Pinderfields criticised after 84-year-old died following fall from hospital bed
Mary Ann Lincoln, 84, suffered an open fracture to her leg and had been on the floor "for some time" before a staff member happened to notice her as they walked by.
A Prevention of Future Deaths Report (PFDR) criticised the hospital for its lack of guidance and policy when it came to checking on patients who could potentially fall from their beds.
Mrs Lincoln had been placed in a single room at around 10.30pm on May 20, 2020, and it was known that she would often get herself out of bed so bed rails needed to be placed in the up position.
It was also known that she needed walking aides.
Reports show she had been given a "significant underdosage" of her medication for congestive cardiac failure, which could have contributed to breathlessness and the increased need to go the bathroom.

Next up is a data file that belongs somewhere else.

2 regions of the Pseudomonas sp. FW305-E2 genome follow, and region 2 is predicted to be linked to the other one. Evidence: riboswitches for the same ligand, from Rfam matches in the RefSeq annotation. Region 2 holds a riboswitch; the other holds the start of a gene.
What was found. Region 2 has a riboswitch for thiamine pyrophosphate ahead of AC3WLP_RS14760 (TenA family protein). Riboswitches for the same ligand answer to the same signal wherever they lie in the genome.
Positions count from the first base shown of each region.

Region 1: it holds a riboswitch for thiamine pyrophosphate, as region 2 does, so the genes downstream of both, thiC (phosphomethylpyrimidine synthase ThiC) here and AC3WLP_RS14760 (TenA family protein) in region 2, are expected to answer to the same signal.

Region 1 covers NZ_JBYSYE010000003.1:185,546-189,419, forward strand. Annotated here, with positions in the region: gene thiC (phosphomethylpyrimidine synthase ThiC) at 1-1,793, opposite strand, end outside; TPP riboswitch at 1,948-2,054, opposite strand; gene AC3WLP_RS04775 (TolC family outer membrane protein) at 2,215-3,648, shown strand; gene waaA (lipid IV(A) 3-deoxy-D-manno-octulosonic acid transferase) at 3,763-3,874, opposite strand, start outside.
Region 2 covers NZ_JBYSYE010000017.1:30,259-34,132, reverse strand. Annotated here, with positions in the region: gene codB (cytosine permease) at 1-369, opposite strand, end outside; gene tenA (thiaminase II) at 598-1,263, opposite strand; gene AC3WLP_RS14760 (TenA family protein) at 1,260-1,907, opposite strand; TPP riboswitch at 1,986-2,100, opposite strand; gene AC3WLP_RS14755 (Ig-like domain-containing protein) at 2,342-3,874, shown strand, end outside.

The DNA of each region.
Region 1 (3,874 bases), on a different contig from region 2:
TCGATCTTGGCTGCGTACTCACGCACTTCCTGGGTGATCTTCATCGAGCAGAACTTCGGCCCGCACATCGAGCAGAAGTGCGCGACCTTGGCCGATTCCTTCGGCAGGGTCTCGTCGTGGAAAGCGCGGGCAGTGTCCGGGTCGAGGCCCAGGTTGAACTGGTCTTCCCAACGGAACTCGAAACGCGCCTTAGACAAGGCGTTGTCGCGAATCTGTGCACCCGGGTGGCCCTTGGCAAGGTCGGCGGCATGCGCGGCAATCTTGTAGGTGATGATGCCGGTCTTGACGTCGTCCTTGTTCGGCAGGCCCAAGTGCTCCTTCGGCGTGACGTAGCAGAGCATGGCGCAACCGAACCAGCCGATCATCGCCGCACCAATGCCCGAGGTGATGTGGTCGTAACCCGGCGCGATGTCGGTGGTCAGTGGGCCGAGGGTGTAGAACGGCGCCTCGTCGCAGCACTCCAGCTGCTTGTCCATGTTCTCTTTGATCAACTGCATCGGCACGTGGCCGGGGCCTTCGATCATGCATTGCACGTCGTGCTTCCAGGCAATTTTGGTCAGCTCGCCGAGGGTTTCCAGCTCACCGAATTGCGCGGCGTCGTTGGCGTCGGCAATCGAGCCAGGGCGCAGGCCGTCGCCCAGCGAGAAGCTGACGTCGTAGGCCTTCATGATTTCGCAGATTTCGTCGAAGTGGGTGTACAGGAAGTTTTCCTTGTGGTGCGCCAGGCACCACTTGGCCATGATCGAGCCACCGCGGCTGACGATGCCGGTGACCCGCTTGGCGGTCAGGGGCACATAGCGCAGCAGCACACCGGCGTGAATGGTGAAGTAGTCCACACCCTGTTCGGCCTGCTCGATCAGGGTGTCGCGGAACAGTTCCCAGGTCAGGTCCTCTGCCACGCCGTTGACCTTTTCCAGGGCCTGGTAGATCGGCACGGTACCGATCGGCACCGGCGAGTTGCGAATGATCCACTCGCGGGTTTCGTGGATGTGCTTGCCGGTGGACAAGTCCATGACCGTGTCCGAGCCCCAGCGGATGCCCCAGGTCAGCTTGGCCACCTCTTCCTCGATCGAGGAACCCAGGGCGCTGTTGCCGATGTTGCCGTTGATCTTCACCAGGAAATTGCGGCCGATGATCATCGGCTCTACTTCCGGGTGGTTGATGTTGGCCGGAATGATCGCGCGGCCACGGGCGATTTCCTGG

She was last seen at 2.40am the following morning, and her body found at 6.30am. Her bed rails were still in the up position.
The cause of death was found to be atrial fibrillation, pulmonary hypertension, ischaemic heart disease, and a traumatic fracture of right tibia and fibula.
Assistant West Yorkshire coroner, Lorraine Harris, gave a narrative verdict with contributing factors including her vulnerability and that she had not been given sufficient medication.
She also criticised the bed falls policy at the hospital and the failings of the bed rails to prevent her falling.
The PFDR read: "The hospital conducted a serious incident review in which it recommended the checks policy should be reviewed.
"It appears it was reviewed but no changes were made. Evidence had been heard that previous rounding checks were deemed inappropriate and therefore no further action was required.
"Therefore there is no policy or guidance with regard to people who are vulnerable, a falls risk and known to get up in the night (for any reason) to be further assessed for checks overnight."
The report found a comprehensive bed rails policy was in place, but staff responsible for implementing its use were either unaware of it or found it confusing.
Ms Harris said: "In my opinion action should be taken to prevent future deaths and I believe your organisation (Mid Yorkshire NHS Trust) has the power to take such action."
The trust has 56 days to respond.